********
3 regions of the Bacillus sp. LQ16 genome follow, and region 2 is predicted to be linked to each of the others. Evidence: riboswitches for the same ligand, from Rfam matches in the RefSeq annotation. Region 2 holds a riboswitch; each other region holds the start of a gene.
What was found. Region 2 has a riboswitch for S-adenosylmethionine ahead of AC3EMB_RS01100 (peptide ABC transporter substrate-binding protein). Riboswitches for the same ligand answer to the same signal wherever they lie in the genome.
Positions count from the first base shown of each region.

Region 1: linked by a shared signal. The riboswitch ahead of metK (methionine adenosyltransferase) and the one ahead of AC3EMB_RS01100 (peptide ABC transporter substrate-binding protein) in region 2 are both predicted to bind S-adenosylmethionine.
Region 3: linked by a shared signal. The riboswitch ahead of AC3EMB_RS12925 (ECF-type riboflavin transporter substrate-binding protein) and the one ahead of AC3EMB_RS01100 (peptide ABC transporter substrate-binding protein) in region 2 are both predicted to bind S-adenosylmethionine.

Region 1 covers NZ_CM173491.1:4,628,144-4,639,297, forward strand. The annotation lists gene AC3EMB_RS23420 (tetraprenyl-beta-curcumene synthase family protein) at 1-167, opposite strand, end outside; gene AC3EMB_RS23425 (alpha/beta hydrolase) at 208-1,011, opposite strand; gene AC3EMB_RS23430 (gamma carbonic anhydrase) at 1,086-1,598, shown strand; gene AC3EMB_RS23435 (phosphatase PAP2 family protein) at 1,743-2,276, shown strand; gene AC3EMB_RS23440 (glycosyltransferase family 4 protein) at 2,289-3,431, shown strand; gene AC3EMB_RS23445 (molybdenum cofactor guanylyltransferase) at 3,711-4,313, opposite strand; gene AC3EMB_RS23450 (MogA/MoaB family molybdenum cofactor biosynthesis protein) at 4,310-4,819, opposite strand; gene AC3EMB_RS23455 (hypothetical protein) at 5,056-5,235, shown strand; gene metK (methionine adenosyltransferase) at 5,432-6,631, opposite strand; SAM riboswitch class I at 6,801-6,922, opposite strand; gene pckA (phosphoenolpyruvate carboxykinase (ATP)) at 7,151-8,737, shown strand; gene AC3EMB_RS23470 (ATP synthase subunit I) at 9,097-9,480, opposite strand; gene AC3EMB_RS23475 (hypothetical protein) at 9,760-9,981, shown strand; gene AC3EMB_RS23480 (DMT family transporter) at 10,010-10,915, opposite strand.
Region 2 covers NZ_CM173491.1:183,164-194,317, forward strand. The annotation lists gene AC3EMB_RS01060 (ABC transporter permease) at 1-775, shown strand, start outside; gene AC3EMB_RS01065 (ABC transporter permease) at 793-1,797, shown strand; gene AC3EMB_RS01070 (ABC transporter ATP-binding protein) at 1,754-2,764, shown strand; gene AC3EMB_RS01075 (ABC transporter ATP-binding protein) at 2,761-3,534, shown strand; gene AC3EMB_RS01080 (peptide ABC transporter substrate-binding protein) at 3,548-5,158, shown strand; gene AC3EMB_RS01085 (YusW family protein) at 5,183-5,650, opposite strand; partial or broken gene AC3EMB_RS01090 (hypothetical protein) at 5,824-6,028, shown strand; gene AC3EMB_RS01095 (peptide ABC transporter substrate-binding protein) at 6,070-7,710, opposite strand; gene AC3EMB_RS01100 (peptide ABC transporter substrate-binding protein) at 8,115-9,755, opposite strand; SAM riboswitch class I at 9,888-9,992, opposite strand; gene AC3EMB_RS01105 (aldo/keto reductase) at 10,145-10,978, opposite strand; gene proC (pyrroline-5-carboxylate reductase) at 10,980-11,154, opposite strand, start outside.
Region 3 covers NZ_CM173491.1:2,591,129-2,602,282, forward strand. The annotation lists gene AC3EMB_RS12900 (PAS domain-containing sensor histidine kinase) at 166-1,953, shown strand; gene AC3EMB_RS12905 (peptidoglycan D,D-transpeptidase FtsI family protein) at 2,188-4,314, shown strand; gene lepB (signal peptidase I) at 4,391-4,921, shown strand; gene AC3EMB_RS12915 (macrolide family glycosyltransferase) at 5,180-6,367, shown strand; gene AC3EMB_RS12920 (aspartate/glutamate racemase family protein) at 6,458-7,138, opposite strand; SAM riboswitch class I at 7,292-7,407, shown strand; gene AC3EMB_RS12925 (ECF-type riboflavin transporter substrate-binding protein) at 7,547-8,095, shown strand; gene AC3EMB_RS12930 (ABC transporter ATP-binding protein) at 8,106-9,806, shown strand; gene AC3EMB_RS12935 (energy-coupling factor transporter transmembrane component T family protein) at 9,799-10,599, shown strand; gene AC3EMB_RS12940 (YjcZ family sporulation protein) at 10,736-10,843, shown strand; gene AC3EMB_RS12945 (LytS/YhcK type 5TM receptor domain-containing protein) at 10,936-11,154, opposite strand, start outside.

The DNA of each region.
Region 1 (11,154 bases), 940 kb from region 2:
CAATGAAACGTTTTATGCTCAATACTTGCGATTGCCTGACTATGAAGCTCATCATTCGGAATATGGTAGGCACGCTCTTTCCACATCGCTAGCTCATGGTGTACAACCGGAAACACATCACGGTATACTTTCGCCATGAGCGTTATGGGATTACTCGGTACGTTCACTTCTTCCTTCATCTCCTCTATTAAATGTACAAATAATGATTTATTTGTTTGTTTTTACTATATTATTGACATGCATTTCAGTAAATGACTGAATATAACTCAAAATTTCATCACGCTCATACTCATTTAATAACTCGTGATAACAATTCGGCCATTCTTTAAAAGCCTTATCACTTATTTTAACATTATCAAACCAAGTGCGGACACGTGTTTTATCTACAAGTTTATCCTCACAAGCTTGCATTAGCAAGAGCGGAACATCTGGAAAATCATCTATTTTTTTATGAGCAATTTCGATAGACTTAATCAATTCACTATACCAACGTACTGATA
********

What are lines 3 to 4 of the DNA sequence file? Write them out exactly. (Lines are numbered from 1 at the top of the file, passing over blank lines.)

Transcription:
Positions count from the first base shown of each region.

Region 1: linked by a shared signal. The riboswitch ahead of metK (methionine adenosyltransferase) and the one ahead of AC3EMB_RS01100 (peptide ABC transporter substrate-binding protein) in region 2 are both predicted to bind S-adenosylmethionine.